What Are They Doing?
The participants of the International Arctic Buoy Program (IABP) work together to maintain a network of drifting buoys in the Arctic Ocean to provide meteorological and oceanographic data for real-time operational requirements and research purposes including support to the World Climate Research Programme (WCRP) and the World Weather Watch (WWW) Programme. Data from the IABP have many uses. For example: 1. Research in Arctic climate and climate change, 2. Forecasting weather and ice conditions, 3. Validation of satellites, 4. Forcing, validation and assimilation into numerical climate models, and 5. Tracking the source and fate of samples taken from the ice. Over 1000 publications have benefited from observations from the IABP.
Sarah and the team will be headed out for a second deployment to Greenland in June-July 2020.
Where Are They?
The team will fly by commercial airline to Utqiaġvik (formerly Barrow), Alaska. While in Utqiaġvik, they will travel around by snow machine along the sea ice to deploy the buoys.
John Woods is a native of Lavallette, NJ and currently resides in Annapolis, MD with his wife and 3 kids. He studied Oceanography at the United States Naval Academy and obtained his master’s degree in Oceanography and Meteorology at the Naval Postgraduate School in Monterey, CA. John served on active duty in the U.S. Navy as a Surface Warfare Officer on the USS Cleveland (LPD-7) deploying to the Persian Gulf two times, and as a Meteorology and Oceanography (METOC) Officer at the U.S. Naval Ice Center. His final tour was back at the U.S. Naval Academy teaching in the Oceanography Department where he created the Polar Science Program. This assignment first introduced him to Polar Operations and Logistics leading 4 different learning activities to the Arctic Region. After transitioning to the Navy Reserves, he was the Project Manager for NASA's Operation IceBridge, successfully executing over a dozen science campaigns to both the Polar North and South. Most recently John was a physical scientist for NOAA at the U.S. National Ice Center until recently transitioning back to the Navy in his current position with the Office of Naval Research, International Engagement Office focusing on collaborations with polar nations.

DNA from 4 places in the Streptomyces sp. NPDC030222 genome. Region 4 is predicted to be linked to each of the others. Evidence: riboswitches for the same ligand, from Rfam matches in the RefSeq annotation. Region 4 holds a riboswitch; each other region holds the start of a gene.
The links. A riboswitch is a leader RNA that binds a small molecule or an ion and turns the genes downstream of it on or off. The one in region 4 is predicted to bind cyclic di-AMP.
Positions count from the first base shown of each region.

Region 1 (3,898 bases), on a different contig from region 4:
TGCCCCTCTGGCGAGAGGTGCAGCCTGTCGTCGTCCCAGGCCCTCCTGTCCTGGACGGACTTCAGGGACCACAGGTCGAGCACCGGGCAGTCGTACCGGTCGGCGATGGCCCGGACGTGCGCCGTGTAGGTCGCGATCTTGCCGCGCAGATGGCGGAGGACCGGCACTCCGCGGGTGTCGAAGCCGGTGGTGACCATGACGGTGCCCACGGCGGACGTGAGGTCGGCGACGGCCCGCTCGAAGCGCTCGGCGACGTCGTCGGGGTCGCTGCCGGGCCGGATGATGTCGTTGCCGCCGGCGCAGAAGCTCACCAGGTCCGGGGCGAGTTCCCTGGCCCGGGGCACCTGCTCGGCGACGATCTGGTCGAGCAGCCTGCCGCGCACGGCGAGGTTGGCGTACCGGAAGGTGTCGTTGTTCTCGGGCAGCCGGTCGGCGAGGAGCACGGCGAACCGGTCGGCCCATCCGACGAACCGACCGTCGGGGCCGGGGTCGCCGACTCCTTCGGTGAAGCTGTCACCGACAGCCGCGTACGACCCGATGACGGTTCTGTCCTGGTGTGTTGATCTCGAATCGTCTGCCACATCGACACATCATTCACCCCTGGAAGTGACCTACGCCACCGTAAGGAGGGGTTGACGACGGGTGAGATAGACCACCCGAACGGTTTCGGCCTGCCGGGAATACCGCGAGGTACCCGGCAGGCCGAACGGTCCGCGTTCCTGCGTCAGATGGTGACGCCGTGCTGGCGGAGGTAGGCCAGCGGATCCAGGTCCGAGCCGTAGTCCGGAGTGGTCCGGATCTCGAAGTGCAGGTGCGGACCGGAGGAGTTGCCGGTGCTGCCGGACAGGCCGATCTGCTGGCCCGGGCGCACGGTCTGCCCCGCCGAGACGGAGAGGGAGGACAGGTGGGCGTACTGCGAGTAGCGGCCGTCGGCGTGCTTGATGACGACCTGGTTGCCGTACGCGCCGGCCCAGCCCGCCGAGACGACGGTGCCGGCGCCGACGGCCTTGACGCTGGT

IGNATIUS RIGOR, Ph.D., is a climatologist at the Polar Science Center, Applied Physics Laboratory (APL), and an affiliate assistant professor in the School of Oceanography at the University of Washington (UW) in Seattle. Dr. Rigor studies sea ice, and how it interacts with the atmosphere and ocean. His primary tools for research are observations from drifting buoys and satellites.